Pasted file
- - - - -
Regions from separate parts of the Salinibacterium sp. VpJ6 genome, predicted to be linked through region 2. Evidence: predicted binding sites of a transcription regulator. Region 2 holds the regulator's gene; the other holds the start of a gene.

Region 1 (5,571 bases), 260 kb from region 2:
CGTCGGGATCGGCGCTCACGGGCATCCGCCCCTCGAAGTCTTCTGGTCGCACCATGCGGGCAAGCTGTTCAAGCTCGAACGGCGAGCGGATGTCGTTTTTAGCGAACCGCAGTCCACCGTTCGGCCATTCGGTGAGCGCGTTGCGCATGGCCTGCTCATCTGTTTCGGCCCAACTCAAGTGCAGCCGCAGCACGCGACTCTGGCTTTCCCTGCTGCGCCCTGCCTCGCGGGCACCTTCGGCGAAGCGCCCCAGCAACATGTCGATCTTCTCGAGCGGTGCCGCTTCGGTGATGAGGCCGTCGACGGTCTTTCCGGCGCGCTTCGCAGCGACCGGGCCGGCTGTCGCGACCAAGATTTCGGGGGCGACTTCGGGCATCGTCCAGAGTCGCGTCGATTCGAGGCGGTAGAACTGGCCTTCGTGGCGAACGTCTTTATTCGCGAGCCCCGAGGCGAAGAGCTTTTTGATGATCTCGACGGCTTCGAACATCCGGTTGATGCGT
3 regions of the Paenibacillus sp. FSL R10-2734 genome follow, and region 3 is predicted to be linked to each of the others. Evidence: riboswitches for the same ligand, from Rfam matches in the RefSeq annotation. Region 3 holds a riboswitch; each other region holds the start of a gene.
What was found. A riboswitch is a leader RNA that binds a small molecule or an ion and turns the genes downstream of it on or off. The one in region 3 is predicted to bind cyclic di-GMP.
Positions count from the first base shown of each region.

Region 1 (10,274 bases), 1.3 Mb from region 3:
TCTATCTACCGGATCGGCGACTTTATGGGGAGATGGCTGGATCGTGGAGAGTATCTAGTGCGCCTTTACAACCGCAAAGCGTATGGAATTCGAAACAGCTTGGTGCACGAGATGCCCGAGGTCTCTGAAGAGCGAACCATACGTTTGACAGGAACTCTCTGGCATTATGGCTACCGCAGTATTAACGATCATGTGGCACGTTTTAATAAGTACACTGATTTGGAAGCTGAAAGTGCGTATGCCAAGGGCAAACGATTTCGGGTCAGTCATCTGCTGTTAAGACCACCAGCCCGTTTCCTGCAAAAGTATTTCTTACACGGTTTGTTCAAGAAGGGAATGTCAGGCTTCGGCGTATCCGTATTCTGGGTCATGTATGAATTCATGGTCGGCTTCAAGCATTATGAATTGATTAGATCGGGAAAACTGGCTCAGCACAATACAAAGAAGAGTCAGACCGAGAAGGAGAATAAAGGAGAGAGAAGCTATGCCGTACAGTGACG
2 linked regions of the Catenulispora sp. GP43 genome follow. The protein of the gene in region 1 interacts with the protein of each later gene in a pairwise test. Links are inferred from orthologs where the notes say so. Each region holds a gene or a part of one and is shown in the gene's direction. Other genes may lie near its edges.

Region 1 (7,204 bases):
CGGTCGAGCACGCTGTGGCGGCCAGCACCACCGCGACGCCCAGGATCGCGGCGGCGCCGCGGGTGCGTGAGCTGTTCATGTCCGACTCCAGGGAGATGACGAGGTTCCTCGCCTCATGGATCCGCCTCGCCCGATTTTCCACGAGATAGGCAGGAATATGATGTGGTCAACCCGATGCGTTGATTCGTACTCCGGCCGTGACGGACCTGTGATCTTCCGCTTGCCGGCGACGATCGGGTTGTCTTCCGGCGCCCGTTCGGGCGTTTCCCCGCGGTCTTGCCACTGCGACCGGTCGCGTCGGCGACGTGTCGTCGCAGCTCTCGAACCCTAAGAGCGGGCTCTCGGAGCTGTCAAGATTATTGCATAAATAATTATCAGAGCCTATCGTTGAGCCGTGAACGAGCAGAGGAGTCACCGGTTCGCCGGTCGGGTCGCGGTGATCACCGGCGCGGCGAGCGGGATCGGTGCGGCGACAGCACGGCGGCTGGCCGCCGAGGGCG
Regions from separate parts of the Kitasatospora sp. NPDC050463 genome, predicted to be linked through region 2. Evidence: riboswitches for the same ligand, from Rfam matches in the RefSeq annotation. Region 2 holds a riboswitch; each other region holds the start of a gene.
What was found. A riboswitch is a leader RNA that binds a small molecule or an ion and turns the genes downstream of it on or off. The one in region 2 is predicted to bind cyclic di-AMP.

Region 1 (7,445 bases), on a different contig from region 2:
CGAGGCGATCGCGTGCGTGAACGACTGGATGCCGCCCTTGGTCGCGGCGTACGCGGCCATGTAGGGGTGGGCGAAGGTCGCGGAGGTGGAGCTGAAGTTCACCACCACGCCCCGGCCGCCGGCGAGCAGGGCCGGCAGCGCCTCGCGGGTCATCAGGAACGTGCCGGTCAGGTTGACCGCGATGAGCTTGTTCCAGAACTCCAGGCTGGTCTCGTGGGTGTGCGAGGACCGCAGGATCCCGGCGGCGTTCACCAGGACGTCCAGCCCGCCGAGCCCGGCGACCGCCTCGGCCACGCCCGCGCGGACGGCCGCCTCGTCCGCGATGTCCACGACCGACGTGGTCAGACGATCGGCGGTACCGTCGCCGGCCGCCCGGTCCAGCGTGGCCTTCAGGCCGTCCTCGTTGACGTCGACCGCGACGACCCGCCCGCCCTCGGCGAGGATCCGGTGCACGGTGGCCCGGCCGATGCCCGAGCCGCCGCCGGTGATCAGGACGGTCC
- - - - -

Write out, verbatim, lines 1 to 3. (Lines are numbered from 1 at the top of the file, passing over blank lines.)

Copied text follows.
Regions from separate parts of the Salinibacterium sp. VpJ6 genome, predicted to be linked through region 2. Evidence: predicted binding sites of a transcription regulator. Region 2 holds the regulator's gene; the other holds the start of a gene.

Region 1 (5,571 bases), 260 kb from region 2:
CGTCGGGATCGGCGCTCACGGGCATCCGCCCCTCGAAGTCTTCTGGTCGCACCATGCGGGCAAGCTGTTCAAGCTCGAACGGCGAGCGGATGTCGTTTTTAGCGAACCGCAGTCCACCGTTCGGCCATTCGGTGAGCGCGTTGCGCATGGCCTGCTCATCTGTTTCGGCCCAACTCAAGTGCAGCCGCAGCACGCGACTCTGGCTTTCCCTGCTGCGCCCTGCCTCGCGGGCACCTTCGGCGAAGCGCCCCAGCAACATGTCGATCTTCTCGAGCGGTGCCGCTTCGGTGATGAGGCCGTCGACGGTCTTTCCGGCGCGCTTCGCAGCGACCGGGCCGGCTGTCGCGACCAAGATTTCGGGGGCGACTTCGGGCATCGTCCAGAGTCGCGTCGATTCGAGGCGGTAGAACTGGCCTTCGTGGCGAACGTCTTTATTCGCGAGCCCCGAGGCGAAGAGCTTTTTGATGATCTCGACGGCTTCGAACATCCGGTTGATGCGT